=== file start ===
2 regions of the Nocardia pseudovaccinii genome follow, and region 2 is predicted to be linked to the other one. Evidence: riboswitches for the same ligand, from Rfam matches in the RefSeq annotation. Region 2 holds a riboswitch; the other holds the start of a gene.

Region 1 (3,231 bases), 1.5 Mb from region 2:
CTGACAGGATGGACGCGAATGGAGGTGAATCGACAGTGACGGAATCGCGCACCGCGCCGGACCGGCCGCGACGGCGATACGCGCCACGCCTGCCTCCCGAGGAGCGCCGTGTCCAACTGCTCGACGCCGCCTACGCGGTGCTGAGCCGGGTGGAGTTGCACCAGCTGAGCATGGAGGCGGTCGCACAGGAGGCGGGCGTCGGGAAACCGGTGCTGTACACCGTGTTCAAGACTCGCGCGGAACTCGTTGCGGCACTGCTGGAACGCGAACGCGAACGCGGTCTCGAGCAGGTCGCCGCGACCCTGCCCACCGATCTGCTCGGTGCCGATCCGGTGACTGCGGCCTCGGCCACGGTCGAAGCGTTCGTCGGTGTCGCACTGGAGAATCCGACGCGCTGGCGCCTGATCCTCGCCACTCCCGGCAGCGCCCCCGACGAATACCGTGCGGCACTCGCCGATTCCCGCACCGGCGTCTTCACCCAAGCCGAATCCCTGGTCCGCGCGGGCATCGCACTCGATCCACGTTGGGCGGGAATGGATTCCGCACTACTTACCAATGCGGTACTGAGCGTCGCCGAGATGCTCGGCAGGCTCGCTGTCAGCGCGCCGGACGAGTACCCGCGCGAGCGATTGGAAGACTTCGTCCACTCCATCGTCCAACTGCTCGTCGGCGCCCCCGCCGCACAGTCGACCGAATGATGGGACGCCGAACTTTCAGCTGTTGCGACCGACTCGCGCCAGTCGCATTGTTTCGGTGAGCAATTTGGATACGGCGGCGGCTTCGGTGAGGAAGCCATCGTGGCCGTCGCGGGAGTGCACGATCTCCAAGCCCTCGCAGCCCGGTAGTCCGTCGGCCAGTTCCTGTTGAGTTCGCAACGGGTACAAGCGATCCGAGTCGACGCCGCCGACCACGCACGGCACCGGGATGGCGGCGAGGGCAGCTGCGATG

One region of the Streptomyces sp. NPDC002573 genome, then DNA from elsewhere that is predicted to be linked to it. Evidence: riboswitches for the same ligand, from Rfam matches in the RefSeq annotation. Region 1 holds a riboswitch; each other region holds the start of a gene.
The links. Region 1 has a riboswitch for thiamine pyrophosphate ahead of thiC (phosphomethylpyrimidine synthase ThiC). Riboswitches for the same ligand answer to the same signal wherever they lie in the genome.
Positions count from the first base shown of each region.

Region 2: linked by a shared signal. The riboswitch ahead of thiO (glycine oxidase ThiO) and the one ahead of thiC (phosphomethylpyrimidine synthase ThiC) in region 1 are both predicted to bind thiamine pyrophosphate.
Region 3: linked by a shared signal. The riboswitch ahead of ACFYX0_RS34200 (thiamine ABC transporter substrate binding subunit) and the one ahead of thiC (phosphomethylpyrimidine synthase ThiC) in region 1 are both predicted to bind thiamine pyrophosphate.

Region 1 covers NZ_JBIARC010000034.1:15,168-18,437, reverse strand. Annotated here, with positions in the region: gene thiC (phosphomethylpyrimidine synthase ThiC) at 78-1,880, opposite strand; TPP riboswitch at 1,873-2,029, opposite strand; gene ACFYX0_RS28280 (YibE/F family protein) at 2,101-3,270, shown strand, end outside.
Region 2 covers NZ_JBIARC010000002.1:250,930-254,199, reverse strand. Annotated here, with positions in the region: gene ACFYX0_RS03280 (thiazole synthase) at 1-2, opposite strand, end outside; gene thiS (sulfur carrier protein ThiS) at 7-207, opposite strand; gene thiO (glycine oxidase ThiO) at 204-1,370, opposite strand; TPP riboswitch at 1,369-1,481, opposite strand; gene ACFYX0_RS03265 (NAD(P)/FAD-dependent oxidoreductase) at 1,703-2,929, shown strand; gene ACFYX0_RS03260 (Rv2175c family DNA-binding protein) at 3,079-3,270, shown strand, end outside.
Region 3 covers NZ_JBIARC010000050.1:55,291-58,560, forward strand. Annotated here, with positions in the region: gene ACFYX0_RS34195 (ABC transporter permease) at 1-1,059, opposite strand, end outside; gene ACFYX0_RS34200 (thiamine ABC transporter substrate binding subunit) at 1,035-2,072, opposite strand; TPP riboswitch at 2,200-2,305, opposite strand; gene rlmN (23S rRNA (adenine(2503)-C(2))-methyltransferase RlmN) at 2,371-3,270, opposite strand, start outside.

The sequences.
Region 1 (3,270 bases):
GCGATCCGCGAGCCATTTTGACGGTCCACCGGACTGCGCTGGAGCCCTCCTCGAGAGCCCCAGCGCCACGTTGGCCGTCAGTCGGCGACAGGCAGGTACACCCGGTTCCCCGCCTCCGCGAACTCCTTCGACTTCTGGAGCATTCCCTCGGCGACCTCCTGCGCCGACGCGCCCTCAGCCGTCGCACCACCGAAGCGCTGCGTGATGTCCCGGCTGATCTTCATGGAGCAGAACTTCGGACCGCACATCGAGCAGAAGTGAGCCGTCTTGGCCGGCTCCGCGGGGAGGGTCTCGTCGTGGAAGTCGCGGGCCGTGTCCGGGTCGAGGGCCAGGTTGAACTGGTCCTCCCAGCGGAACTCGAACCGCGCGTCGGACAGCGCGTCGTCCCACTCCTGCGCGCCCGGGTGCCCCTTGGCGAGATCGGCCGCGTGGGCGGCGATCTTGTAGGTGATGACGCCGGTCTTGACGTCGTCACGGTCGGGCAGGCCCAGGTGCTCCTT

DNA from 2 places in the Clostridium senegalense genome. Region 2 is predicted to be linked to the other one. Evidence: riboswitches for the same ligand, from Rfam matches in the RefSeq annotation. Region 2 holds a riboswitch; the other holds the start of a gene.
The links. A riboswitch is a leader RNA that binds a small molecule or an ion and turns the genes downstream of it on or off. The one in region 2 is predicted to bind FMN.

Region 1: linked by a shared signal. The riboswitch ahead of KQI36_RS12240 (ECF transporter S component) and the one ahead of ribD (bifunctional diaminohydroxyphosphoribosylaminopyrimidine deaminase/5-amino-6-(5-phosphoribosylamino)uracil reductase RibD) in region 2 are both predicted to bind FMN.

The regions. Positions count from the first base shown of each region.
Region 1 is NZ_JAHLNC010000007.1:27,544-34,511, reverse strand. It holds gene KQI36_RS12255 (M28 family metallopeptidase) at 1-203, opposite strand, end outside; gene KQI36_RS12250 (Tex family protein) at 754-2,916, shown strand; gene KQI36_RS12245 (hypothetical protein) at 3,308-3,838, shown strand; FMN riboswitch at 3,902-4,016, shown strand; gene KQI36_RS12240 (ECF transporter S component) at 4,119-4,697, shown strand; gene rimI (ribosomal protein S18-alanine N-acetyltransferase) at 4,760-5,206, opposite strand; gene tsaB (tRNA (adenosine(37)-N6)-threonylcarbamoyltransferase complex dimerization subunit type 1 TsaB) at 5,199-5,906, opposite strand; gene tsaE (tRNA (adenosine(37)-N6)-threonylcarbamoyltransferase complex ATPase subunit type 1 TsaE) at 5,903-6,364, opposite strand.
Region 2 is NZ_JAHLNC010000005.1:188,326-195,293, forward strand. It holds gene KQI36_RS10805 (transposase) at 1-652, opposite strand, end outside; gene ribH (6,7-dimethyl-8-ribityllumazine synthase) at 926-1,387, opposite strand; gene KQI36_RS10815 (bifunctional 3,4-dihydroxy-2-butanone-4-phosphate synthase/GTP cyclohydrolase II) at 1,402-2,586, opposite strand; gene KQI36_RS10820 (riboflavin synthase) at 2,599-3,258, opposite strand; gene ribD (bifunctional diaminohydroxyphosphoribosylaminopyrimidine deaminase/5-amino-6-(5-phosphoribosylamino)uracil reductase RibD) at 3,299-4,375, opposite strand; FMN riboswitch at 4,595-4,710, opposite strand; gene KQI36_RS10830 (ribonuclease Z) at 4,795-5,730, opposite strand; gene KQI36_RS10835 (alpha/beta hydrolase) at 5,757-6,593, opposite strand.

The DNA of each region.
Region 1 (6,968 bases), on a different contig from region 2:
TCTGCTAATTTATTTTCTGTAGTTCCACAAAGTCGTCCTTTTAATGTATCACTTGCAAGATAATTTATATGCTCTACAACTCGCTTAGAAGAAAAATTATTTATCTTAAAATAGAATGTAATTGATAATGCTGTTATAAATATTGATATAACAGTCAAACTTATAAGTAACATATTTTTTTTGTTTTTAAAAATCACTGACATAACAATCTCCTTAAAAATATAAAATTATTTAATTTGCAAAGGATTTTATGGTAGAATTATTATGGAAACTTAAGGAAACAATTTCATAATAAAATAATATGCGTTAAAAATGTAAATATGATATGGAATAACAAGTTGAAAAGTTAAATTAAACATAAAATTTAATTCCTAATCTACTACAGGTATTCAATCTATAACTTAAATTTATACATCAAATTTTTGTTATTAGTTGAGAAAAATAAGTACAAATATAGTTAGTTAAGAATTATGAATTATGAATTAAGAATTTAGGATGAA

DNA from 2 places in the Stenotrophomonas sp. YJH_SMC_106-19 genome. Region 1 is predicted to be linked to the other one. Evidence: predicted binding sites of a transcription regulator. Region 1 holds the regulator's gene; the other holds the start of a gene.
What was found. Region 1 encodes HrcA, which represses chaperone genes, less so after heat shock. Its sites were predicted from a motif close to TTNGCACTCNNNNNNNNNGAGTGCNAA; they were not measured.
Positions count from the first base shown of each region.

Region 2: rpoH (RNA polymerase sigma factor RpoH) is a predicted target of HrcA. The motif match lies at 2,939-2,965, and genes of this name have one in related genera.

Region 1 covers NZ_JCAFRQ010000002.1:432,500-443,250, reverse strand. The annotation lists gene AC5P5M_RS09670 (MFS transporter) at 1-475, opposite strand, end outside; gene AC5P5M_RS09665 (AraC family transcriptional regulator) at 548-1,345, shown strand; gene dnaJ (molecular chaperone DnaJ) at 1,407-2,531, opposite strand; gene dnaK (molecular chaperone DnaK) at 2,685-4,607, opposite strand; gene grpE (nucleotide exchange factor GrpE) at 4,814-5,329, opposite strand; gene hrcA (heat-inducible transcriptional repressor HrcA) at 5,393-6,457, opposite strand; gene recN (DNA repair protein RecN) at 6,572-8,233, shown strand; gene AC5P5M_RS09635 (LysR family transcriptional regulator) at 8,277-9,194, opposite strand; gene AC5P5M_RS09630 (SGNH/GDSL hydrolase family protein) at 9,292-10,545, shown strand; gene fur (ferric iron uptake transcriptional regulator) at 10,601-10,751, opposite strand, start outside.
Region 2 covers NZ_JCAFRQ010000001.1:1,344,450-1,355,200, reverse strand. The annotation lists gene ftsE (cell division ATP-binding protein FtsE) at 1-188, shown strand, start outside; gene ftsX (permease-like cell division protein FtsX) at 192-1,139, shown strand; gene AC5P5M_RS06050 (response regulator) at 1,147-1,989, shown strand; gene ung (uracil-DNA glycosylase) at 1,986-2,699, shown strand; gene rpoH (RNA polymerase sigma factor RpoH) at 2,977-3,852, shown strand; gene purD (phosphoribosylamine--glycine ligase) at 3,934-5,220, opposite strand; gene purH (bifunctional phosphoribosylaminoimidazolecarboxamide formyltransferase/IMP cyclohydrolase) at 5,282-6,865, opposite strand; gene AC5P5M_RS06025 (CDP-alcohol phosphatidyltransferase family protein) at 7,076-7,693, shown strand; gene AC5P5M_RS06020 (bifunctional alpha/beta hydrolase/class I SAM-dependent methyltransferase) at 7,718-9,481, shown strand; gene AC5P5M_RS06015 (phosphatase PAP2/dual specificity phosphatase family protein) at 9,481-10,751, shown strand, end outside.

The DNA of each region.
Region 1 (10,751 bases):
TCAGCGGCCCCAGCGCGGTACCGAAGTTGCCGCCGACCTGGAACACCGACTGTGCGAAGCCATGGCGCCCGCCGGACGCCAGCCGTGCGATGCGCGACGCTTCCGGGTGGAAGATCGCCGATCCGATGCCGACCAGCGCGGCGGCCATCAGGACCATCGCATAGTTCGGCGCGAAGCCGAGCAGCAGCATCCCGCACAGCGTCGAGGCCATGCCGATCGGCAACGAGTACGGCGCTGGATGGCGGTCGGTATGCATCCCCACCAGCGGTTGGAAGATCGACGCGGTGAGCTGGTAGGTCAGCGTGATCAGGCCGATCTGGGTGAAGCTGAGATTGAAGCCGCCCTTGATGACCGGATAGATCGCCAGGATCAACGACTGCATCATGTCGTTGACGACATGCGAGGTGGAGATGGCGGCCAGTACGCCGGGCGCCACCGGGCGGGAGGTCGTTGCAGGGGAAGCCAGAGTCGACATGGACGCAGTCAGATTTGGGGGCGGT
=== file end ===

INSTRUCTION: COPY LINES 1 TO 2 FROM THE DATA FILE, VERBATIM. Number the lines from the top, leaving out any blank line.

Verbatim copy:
2 regions of the Nocardia pseudovaccinii genome follow, and region 2 is predicted to be linked to the other one. Evidence: riboswitches for the same ligand, from Rfam matches in the RefSeq annotation. Region 2 holds a riboswitch; the other holds the start of a gene.

Region 1 (3,231 bases), 1.5 Mb from region 2: